It also hasn’t really got anything to do with people’s location. Sure, a designer in the Bay area may not understand the people in India, but people in Bangalore don’t understand people in rural India either. People may not even have been to a part of the city they live in, where people are poor or even homeless. They’ve never been there, or talked to the people, so of course, they don’t understand their problems. You don’t have to be very far away not to understand. It’s a cultural issue. There’s a cultural gap between the educated designers and the people in the streets they’re trying to design for.
It sounds wonderful but the search for empathy is simply misled.
The type of design that I’ve been advocating for years, the human-centered design process, means that we actually must go out and understand what the real issues are and what people’s real needs are in order to design something. So we send out anthropologists or design researchers, and the designers then try to figure out appropriate solutions constrained by the technology that’s possible, the costs, time frame, etc. Eventually, we build something and go through a series of iterations to make sure it really works for the population we care about.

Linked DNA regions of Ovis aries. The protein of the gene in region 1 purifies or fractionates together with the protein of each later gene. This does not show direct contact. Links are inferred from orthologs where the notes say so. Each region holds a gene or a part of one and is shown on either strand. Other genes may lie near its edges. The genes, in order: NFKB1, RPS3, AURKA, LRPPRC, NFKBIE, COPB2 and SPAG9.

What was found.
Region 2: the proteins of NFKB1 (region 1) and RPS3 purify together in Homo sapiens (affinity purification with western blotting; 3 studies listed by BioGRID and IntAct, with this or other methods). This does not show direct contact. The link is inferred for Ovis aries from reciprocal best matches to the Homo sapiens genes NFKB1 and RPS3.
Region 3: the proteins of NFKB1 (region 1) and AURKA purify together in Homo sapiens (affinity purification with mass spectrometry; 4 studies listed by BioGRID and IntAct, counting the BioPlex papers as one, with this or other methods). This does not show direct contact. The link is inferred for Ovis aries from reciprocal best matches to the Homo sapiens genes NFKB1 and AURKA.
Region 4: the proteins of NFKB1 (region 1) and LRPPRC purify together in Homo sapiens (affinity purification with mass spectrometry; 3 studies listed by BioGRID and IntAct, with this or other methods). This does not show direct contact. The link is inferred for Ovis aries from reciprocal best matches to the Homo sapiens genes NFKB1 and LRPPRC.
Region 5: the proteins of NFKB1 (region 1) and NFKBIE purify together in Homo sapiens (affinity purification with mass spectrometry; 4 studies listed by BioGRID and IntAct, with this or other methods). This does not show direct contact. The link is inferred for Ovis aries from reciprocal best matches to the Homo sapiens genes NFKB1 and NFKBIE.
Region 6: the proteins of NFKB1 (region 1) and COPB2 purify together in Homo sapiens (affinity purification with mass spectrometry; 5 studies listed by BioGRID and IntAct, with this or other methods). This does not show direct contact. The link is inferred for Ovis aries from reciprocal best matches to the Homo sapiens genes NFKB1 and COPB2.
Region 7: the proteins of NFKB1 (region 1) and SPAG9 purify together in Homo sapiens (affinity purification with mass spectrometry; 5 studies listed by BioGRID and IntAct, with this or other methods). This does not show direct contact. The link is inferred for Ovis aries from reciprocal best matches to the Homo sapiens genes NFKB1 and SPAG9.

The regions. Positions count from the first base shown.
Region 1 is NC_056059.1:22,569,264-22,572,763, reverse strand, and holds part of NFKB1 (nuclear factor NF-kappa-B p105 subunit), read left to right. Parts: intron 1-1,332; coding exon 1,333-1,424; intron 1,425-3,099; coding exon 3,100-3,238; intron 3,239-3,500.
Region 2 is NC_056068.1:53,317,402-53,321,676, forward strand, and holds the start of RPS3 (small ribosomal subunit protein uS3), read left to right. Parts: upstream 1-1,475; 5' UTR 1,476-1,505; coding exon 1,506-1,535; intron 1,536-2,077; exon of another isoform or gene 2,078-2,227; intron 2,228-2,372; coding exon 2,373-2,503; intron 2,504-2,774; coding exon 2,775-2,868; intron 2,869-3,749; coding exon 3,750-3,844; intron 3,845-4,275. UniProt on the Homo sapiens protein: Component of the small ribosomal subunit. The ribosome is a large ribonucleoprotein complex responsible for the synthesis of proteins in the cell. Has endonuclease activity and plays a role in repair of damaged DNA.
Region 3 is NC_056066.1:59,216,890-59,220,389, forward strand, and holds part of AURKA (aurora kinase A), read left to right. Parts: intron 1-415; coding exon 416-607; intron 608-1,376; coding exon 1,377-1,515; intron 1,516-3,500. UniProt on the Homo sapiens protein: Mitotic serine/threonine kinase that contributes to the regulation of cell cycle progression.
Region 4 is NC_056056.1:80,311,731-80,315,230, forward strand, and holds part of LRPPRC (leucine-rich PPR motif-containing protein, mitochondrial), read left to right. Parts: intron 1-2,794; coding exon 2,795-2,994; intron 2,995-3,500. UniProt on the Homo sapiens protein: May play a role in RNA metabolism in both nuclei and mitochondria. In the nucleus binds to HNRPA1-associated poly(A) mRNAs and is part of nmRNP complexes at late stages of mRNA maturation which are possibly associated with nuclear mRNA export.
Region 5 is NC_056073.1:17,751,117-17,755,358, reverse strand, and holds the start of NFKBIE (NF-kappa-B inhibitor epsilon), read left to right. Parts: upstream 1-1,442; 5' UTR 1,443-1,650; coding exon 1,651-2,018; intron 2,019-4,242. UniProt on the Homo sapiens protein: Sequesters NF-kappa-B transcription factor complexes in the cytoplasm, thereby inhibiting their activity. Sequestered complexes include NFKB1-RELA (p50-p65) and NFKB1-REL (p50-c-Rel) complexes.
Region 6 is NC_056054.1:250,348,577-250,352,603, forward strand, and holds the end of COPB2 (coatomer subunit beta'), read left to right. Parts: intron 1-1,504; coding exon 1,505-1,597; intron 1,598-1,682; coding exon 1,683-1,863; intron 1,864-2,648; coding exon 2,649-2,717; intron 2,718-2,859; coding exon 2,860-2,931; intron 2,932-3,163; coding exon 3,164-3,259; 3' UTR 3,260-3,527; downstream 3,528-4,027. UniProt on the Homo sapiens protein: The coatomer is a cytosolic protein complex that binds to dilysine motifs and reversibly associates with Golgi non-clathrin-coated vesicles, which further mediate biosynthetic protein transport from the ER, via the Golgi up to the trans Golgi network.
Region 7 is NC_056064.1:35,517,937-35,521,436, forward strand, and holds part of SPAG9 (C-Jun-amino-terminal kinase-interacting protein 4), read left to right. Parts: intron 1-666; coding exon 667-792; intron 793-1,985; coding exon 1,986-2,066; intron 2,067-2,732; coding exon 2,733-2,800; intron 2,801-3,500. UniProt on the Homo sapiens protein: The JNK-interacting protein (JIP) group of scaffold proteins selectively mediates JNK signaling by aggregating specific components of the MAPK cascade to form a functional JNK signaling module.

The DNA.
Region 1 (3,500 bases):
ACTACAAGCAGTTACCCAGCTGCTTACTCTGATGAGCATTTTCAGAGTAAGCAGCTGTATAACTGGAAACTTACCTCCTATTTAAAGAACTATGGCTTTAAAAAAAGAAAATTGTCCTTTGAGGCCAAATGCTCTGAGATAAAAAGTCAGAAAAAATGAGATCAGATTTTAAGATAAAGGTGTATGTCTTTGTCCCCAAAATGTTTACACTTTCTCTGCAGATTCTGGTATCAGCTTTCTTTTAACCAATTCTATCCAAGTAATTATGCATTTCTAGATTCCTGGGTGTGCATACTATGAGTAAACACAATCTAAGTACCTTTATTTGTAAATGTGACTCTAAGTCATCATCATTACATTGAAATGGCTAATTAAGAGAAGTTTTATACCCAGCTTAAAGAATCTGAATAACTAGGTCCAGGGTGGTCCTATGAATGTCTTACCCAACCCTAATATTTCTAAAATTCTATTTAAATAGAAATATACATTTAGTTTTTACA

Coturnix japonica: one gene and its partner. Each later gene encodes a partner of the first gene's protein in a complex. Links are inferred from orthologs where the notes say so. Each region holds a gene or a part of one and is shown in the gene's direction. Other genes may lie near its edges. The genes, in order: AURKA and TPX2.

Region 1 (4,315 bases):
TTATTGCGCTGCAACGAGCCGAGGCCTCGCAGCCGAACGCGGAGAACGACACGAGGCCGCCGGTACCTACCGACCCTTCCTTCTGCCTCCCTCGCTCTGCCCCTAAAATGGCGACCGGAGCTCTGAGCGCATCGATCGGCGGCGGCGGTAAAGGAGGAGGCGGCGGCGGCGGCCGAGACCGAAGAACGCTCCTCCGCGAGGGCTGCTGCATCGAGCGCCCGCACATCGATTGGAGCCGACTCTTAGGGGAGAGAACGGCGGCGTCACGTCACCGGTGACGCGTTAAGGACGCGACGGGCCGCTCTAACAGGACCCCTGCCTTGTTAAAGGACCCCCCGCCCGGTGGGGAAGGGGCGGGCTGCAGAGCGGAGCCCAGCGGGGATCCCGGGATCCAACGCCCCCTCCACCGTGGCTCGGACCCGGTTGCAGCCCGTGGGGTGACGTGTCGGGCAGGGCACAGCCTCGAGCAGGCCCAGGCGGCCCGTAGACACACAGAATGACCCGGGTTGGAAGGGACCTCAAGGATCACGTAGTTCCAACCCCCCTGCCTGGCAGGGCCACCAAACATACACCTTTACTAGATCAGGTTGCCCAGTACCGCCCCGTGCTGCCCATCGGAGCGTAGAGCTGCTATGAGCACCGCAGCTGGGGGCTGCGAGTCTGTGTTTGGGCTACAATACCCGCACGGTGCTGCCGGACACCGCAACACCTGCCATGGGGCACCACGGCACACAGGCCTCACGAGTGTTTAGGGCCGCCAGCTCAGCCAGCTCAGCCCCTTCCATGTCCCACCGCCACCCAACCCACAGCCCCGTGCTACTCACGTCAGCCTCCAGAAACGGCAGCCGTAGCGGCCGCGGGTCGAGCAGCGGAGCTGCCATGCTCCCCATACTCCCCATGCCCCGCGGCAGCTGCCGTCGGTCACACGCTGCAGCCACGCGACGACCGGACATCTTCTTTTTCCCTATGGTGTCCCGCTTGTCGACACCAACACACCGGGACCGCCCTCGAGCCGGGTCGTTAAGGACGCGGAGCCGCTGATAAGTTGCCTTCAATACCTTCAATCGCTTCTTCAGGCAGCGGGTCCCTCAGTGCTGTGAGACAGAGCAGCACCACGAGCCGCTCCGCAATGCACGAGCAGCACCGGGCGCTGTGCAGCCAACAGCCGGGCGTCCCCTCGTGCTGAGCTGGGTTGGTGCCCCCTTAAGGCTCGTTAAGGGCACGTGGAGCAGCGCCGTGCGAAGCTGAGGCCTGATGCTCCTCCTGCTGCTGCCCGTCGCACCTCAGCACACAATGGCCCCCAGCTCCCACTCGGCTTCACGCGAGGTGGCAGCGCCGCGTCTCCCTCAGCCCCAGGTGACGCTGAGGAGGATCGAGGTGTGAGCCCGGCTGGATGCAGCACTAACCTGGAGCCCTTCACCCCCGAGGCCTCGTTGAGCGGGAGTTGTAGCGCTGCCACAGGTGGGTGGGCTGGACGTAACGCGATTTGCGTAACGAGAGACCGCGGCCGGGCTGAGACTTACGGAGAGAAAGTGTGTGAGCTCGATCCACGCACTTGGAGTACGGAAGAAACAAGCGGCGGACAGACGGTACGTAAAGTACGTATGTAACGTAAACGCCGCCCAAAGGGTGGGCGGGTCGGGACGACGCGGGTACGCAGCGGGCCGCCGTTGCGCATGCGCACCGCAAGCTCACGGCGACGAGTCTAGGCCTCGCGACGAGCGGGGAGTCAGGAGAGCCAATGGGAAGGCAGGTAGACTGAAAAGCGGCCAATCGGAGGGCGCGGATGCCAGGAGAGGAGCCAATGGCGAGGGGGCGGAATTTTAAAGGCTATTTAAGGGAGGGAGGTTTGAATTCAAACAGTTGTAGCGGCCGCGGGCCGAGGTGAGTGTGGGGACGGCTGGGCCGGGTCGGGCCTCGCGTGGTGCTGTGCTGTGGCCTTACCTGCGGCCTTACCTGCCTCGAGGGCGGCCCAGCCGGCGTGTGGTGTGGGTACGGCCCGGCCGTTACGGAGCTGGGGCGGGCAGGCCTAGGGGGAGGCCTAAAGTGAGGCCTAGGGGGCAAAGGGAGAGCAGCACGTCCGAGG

That’s still an appropriate procedure, especially when you have a set of products and are trying to make it better, and when you’re dealing with mass markets. But in my current work I’m trying to look at different kinds of problems—the major issues that societies are facing in the world, like hunger, education, health, and security. A lot of people have tried to solve these issues over the last decades, usually following a human-centered design approach. Invariably, the history of success in these projects is dismally low, however. They either completely fail, take a lot longer than expected, or cost much more than had been budgeted.
Experts coming in and telling people what to do is also really paternalistic and doesn’t work. Experts don’t understand the local culture. They don’t understand the abilities, skills, and real needs of the people they’re trying to help. But there are really creative people in every community, and if you go there, you will always find people who already have solutions to the problems they’re facing.
However, local people can only solve the symptoms, not the underlying problem. Their interventions are relatively small. If you just solve the symptom and not the cause, it leads to the renewal of the symptom. So we’re proposing to combine experts and community workers. Instead of recommending solutions, experts should be facilitators, guides, and mentors. We need an approach that’s top-down, the expert knowledge, and bottom-up, the community people. This method will have to differ from community to community around the world.
There is actually more to our approach than the combination of community expertise with domain expertise. We still have the difficulties of tackling large, complex systems without getting all tangled up in political fights. We still have to ensure that domain experts do not patronize community experts, but rather facilitate and mentor. However, the total story is worthy of a book, not a few sentences.